Bergson invites us to think of memory and time as detached from spatial and temporal metaphors. In being pure “duration,” memory and time are outside linear time. Memory is eternal in the sense that it’s neither prior nor posterior to the present, but coexists with it. Bergson’s pure memory resembles the argument of the Greek theologian Irenaeus, from the second century CE, that eternity is outside the passage of time. Borges speaks at length about Irenaeus in his essay “A History of Eternity,” and it’s no coincidence that the protagonist of his 1942 short story “Funes the Memorious” is named after the theologian from antiquity. The case of Funes is extraordinary: ever since a fall as a young man, he has remembered everything. His consciousness has become infallible. For him, “the present was almost intolerable in its richness and sharpness, as were his most distant and trivial memories … We, at one glance, can perceive three glasses on a table; Funes, all the leaves and tendrils and fruit that make up a grape vine.”10 The narrator of the story tells us that because his memory is not as powerful as Funes’s memory, the narration is nothing but a reminiscence. This reminiscence begins with a sonorous recollection of Funes’s voice: “I clearly remember his voice: the slow, resentful, nasal voice of the old-time dweller of the suburbs, without the Italian sibilants we have today.”11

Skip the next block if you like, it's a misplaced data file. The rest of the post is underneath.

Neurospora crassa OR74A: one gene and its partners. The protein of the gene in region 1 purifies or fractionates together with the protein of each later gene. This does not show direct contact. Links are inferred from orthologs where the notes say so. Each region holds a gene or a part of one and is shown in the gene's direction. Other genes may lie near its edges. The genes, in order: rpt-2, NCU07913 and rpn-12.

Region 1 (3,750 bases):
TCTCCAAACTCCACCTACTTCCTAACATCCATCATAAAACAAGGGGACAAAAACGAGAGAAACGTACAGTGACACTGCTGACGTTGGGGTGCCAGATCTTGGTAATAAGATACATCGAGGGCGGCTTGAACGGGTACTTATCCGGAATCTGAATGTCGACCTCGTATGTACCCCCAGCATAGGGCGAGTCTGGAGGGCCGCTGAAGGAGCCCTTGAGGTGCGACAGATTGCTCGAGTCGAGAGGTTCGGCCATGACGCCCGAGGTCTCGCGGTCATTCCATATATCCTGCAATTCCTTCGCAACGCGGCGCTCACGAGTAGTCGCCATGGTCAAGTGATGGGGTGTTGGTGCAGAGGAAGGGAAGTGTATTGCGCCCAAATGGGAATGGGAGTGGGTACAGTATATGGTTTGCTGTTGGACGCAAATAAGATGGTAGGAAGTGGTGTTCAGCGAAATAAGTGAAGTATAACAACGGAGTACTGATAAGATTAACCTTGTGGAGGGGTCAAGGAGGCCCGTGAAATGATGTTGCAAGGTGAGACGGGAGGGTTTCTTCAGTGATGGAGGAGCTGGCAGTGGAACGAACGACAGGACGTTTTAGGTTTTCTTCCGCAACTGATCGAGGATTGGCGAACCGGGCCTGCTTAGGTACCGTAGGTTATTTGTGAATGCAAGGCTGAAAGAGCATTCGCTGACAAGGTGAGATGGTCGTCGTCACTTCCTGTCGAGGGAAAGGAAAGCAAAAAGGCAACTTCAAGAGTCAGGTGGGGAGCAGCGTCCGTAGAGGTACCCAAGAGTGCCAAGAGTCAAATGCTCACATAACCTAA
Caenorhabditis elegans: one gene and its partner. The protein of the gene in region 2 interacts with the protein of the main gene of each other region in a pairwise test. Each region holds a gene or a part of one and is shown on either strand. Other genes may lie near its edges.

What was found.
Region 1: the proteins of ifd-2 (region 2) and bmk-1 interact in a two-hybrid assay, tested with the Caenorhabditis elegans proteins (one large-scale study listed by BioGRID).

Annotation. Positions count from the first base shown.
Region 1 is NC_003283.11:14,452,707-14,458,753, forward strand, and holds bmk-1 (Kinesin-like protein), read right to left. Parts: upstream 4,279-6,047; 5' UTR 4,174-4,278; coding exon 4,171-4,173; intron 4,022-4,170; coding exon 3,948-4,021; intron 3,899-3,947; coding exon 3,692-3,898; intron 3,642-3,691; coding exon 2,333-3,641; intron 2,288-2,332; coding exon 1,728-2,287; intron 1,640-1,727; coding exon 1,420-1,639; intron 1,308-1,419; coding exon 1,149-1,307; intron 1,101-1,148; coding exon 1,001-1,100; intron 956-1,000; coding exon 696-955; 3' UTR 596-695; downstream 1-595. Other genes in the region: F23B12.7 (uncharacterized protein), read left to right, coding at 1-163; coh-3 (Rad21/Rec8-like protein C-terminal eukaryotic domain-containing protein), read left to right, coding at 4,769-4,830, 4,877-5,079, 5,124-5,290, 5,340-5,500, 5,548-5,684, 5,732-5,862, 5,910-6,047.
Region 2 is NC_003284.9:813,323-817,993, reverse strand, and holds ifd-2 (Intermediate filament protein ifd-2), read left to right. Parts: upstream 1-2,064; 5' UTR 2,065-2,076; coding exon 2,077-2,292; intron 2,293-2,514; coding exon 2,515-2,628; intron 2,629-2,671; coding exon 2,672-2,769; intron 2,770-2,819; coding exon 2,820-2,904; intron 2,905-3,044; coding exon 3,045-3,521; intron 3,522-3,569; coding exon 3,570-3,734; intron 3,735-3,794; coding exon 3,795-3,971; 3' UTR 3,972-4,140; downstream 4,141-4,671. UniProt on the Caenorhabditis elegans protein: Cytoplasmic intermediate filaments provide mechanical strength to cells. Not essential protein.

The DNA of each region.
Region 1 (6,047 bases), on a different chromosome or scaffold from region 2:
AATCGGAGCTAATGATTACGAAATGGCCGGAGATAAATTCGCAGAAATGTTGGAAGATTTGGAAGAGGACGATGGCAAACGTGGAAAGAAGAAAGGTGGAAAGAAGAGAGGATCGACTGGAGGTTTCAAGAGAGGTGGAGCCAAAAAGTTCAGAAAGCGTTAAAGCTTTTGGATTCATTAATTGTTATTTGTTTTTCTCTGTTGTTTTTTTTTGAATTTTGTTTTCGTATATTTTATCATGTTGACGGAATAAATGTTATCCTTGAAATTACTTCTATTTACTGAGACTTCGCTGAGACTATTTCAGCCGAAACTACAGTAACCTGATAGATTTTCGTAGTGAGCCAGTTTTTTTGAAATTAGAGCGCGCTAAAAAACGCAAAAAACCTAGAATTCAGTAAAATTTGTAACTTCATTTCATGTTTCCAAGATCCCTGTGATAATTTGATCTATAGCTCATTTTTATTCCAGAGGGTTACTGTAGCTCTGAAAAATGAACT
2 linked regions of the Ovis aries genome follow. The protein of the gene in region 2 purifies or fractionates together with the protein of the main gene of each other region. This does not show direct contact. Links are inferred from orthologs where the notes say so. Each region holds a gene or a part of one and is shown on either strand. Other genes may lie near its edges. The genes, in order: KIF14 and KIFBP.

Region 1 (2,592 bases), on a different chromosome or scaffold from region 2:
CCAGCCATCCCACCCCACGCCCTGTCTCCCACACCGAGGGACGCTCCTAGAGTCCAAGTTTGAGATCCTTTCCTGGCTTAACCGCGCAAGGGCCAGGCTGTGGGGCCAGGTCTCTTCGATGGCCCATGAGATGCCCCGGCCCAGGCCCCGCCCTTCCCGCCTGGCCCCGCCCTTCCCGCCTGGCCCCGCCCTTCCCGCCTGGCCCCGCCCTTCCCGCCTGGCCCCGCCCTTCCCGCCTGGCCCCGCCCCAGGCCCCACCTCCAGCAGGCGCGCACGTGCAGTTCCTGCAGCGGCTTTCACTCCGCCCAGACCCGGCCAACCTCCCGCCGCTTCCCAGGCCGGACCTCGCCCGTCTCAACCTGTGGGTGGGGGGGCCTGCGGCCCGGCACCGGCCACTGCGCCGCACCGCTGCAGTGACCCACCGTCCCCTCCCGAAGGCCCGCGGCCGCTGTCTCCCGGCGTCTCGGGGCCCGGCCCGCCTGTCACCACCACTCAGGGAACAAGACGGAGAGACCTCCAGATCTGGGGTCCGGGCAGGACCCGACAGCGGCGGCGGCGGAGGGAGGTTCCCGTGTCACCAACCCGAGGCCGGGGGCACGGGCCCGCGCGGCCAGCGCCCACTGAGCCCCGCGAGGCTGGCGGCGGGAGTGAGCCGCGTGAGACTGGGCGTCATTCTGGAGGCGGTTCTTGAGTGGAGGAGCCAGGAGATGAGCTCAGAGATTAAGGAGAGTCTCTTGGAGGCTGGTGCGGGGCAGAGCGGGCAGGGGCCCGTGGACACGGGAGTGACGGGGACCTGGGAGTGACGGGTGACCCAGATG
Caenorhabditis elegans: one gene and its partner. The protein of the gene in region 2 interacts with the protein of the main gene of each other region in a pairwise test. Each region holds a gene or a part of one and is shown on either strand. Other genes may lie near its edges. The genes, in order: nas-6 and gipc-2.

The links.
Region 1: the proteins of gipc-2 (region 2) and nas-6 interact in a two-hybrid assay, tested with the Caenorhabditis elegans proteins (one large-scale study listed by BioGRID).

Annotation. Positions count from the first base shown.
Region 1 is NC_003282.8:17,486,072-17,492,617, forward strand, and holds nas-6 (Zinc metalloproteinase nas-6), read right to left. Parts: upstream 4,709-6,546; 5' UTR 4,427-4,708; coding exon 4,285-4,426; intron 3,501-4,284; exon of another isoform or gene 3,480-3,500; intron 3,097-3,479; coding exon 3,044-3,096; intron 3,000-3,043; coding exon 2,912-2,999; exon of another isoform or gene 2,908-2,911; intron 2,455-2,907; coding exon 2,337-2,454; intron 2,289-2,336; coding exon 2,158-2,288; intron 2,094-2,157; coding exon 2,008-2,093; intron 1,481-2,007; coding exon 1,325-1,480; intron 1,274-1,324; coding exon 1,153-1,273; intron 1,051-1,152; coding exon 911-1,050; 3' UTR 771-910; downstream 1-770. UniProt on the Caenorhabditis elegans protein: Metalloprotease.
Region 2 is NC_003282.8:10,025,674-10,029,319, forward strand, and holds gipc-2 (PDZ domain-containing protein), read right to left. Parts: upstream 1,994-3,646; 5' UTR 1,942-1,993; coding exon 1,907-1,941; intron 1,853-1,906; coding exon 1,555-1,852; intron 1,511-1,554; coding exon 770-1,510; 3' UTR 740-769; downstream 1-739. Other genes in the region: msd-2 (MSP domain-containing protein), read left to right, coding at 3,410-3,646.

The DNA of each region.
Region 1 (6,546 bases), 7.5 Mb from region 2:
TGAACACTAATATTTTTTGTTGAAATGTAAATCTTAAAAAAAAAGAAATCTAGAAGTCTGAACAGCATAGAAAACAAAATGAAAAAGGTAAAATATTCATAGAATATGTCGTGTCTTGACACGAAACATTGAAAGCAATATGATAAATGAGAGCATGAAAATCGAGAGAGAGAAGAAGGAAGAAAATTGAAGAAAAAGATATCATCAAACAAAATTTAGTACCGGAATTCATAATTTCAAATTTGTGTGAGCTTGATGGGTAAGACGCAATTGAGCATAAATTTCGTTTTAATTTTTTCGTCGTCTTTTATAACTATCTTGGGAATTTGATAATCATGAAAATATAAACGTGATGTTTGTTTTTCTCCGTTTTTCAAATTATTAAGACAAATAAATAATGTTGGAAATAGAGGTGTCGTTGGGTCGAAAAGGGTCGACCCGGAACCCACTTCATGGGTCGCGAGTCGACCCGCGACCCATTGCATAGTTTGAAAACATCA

How might Funes recollect a version of I am sitting in a room that he had heard? Ostensibly, it would last exactly as long as the performance itself; he would remember every detail, every accumulation of frequencies, every progressive increase in volume in a particular part of the spectrum, every individual appearance of some sonic reflection in some corner of the room. Funes’s experience of the piece would be totalizing, suffocating—all the more so because a particular frequency does not appear at a precise moment but rather emerges progressively dal niente (out of nothing). Perhaps Funes’s powerful memory is intolerable because, as Borges figures it, it is spatial and extended—a mix mal analysé. He remembers everything but not the whole, and is not able to sublimate such immensity into a set of emotions. As his memory takes up space, it ends up killing all feeling in him. The last line of the story tells us, coldly, that Funes died of lung congestion. But readers will have little doubt that it was the overflow of his outsized memory that killed him. Cognitive scientists might wonder, thinking of Funes, whether forgetting is purposefully undertaken by the brain to free up space and avoid existential asphyxiation.